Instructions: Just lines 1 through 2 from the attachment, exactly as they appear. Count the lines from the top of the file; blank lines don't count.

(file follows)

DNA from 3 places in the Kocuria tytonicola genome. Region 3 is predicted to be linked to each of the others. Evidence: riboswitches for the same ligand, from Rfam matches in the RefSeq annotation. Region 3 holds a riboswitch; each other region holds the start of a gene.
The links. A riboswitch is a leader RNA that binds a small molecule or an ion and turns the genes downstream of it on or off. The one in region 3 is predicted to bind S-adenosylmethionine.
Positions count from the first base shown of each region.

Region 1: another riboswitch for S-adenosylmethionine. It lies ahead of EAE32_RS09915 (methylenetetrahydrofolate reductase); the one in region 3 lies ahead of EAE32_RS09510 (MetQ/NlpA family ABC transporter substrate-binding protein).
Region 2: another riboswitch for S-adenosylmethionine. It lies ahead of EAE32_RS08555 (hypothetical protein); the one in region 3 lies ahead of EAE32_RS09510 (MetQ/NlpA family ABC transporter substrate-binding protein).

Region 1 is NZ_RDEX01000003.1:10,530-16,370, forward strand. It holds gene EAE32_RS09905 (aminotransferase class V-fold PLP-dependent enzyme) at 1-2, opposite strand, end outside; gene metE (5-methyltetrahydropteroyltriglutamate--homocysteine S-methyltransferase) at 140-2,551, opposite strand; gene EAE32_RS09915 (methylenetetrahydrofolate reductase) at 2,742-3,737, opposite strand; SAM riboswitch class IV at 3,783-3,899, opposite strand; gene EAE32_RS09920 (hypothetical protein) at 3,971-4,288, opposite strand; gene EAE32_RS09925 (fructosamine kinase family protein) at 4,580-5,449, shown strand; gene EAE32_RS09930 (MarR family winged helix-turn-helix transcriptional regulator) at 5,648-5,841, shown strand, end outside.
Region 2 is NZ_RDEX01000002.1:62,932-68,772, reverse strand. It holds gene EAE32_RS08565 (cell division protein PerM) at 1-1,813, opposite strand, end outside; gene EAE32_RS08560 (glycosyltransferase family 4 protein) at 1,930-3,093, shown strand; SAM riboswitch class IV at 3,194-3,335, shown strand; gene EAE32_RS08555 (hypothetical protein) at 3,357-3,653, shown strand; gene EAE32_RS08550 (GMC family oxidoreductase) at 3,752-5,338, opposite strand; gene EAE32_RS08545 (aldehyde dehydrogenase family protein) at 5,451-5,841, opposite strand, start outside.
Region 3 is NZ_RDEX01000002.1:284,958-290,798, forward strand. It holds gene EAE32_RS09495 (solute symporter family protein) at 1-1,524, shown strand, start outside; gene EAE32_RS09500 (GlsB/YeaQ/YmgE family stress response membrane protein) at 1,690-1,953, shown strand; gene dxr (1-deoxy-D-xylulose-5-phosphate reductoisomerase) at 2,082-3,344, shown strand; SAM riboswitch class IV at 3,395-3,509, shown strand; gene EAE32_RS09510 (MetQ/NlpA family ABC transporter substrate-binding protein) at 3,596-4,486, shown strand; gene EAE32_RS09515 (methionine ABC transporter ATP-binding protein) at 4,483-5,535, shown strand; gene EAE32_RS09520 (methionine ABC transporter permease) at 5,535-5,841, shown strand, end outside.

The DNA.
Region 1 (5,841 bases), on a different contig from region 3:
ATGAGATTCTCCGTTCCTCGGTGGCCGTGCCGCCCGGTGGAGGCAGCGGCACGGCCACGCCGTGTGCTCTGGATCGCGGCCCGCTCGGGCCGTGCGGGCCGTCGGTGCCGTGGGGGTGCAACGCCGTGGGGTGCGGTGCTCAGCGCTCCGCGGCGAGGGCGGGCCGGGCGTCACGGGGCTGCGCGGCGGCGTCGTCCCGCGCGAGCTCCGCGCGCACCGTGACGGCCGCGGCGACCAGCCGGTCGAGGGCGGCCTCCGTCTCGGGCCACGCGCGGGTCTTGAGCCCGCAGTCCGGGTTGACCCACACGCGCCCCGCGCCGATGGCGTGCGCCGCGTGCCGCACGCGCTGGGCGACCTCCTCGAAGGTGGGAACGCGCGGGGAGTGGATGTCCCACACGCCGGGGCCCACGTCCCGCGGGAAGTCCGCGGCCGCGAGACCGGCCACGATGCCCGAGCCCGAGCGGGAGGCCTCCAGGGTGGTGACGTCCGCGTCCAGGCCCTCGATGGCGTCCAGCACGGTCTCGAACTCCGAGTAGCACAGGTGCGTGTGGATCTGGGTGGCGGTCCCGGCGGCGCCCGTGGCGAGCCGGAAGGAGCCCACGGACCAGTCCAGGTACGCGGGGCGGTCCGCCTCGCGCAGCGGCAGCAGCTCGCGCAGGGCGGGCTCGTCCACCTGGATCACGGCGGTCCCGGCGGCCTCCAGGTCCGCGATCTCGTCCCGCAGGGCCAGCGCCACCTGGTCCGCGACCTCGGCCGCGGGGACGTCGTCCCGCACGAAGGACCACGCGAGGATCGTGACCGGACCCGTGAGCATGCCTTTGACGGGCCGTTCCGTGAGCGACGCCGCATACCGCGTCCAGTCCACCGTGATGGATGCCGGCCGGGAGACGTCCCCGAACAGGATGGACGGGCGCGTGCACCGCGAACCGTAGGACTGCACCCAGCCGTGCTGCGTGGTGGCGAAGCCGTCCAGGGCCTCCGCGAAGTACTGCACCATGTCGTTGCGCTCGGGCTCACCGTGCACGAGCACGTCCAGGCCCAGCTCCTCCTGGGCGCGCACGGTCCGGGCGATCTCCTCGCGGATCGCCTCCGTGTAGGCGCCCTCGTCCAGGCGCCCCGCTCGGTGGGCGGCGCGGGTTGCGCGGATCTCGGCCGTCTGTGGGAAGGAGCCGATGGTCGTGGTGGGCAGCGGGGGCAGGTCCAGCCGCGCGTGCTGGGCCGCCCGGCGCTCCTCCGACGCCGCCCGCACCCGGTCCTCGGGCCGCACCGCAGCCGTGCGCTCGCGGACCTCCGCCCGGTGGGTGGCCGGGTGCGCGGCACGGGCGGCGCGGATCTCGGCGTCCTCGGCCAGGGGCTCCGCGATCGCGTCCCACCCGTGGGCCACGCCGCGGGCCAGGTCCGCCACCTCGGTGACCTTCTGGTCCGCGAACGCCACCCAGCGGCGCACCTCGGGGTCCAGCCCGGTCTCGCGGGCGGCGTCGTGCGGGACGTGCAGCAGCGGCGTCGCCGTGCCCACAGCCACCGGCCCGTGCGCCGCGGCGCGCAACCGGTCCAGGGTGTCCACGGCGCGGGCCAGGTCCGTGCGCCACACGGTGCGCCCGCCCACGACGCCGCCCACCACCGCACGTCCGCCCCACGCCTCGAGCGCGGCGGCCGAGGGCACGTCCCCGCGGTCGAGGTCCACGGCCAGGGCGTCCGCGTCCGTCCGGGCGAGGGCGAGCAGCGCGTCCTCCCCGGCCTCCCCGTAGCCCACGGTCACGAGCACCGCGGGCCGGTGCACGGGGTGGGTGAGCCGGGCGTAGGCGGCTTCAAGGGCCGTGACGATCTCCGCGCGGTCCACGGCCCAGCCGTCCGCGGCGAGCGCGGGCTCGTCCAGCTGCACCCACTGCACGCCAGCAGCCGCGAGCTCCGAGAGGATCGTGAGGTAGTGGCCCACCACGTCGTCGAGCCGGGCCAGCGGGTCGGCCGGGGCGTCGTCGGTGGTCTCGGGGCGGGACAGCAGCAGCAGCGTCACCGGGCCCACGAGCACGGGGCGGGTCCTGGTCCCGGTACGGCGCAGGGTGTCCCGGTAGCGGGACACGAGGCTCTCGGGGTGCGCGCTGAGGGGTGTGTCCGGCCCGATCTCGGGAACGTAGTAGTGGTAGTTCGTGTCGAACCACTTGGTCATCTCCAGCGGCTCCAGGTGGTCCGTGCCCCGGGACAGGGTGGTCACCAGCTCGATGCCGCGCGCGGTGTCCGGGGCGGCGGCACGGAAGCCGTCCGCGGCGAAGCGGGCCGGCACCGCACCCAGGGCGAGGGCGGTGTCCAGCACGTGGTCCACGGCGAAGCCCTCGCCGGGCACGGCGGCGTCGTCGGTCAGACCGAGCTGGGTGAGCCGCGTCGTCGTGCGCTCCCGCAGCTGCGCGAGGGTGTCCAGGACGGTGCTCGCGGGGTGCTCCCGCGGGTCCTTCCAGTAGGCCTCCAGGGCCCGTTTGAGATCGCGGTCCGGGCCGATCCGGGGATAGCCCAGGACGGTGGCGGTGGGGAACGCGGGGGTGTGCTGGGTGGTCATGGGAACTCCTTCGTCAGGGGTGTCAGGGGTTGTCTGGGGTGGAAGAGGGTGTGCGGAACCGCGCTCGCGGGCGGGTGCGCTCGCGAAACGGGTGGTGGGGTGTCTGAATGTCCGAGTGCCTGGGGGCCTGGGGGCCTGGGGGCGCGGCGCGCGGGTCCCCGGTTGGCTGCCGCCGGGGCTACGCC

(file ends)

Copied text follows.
DNA from 3 places in the Kocuria tytonicola genome. Region 3 is predicted to be linked to each of the others. Evidence: riboswitches for the same ligand, from Rfam matches in the RefSeq annotation. Region 3 holds a riboswitch; each other region holds the start of a gene.
The links. A riboswitch is a leader RNA that binds a small molecule or an ion and turns the genes downstream of it on or off. The one in region 3 is predicted to bind S-adenosylmethionine.